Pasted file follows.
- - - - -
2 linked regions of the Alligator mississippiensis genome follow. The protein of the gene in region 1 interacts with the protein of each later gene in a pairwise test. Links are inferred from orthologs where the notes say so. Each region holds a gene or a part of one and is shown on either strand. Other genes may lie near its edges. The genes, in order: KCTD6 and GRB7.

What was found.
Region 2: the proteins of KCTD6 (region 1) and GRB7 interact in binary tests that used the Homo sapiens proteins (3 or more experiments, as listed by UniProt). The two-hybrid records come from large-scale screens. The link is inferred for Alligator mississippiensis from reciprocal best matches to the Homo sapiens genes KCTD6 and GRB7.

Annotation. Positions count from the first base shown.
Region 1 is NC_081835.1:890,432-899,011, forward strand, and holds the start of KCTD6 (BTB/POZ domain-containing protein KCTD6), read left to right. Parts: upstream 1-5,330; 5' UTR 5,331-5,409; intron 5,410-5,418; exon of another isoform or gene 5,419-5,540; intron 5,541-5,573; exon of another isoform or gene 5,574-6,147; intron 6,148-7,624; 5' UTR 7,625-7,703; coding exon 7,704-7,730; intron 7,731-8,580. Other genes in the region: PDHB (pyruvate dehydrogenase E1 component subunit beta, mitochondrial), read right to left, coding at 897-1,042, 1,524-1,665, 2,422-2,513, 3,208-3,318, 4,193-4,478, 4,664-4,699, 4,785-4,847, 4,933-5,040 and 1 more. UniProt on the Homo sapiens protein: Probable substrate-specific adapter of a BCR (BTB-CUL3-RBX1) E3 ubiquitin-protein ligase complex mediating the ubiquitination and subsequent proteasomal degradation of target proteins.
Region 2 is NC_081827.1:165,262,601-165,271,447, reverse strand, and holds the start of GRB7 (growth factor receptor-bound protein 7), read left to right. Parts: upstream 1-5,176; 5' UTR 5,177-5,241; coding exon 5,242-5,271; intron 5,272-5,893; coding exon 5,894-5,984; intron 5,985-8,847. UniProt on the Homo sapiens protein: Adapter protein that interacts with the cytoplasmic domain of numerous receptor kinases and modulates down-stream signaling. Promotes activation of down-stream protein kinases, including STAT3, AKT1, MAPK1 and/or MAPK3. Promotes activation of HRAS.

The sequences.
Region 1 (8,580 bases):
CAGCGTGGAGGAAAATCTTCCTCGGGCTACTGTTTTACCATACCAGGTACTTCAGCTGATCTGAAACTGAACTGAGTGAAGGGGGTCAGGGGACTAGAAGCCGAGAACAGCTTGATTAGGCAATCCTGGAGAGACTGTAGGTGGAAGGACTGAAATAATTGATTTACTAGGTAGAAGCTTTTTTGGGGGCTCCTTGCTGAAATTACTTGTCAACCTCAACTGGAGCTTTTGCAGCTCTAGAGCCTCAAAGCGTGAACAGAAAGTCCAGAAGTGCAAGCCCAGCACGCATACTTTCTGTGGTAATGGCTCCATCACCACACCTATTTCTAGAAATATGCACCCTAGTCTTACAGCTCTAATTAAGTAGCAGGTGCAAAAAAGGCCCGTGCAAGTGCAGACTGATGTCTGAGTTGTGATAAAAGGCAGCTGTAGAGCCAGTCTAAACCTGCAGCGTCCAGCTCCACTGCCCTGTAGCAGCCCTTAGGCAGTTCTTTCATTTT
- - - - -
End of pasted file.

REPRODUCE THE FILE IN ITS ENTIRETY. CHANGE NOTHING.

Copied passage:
2 linked regions of the Alligator mississippiensis genome follow. The protein of the gene in region 1 interacts with the protein of each later gene in a pairwise test. Links are inferred from orthologs where the notes say so. Each region holds a gene or a part of one and is shown on either strand. Other genes may lie near its edges. The genes, in order: KCTD6 and GRB7.

What was found.
Region 2: the proteins of KCTD6 (region 1) and GRB7 interact in binary tests that used the Homo sapiens proteins (3 or more experiments, as listed by UniProt). The two-hybrid records come from large-scale screens. The link is inferred for Alligator mississippiensis from reciprocal best matches to the Homo sapiens genes KCTD6 and GRB7.

Annotation. Positions count from the first base shown.
Region 1 is NC_081835.1:890,432-899,011, forward strand, and holds the start of KCTD6 (BTB/POZ domain-containing protein KCTD6), read left to right. Parts: upstream 1-5,330; 5' UTR 5,331-5,409; intron 5,410-5,418; exon of another isoform or gene 5,419-5,540; intron 5,541-5,573; exon of another isoform or gene 5,574-6,147; intron 6,148-7,624; 5' UTR 7,625-7,703; coding exon 7,704-7,730; intron 7,731-8,580. Other genes in the region: PDHB (pyruvate dehydrogenase E1 component subunit beta, mitochondrial), read right to left, coding at 897-1,042, 1,524-1,665, 2,422-2,513, 3,208-3,318, 4,193-4,478, 4,664-4,699, 4,785-4,847, 4,933-5,040 and 1 more. UniProt on the Homo sapiens protein: Probable substrate-specific adapter of a BCR (BTB-CUL3-RBX1) E3 ubiquitin-protein ligase complex mediating the ubiquitination and subsequent proteasomal degradation of target proteins.
Region 2 is NC_081827.1:165,262,601-165,271,447, reverse strand, and holds the start of GRB7 (growth factor receptor-bound protein 7), read left to right. Parts: upstream 1-5,176; 5' UTR 5,177-5,241; coding exon 5,242-5,271; intron 5,272-5,893; coding exon 5,894-5,984; intron 5,985-8,847. UniProt on the Homo sapiens protein: Adapter protein that interacts with the cytoplasmic domain of numerous receptor kinases and modulates down-stream signaling. Promotes activation of down-stream protein kinases, including STAT3, AKT1, MAPK1 and/or MAPK3. Promotes activation of HRAS.

The sequences.
Region 1 (8,580 bases):
CAGCGTGGAGGAAAATCTTCCTCGGGCTACTGTTTTACCATACCAGGTACTTCAGCTGATCTGAAACTGAACTGAGTGAAGGGGGTCAGGGGACTAGAAGCCGAGAACAGCTTGATTAGGCAATCCTGGAGAGACTGTAGGTGGAAGGACTGAAATAATTGATTTACTAGGTAGAAGCTTTTTTGGGGGCTCCTTGCTGAAATTACTTGTCAACCTCAACTGGAGCTTTTGCAGCTCTAGAGCCTCAAAGCGTGAACAGAAAGTCCAGAAGTGCAAGCCCAGCACGCATACTTTCTGTGGTAATGGCTCCATCACCACACCTATTTCTAGAAATATGCACCCTAGTCTTACAGCTCTAATTAAGTAGCAGGTGCAAAAAAGGCCCGTGCAAGTGCAGACTGATGTCTGAGTTGTGATAAAAGGCAGCTGTAGAGCCAGTCTAAACCTGCAGCGTCCAGCTCCACTGCCCTGTAGCAGCCCTTAGGCAGTTCTTTCATTTT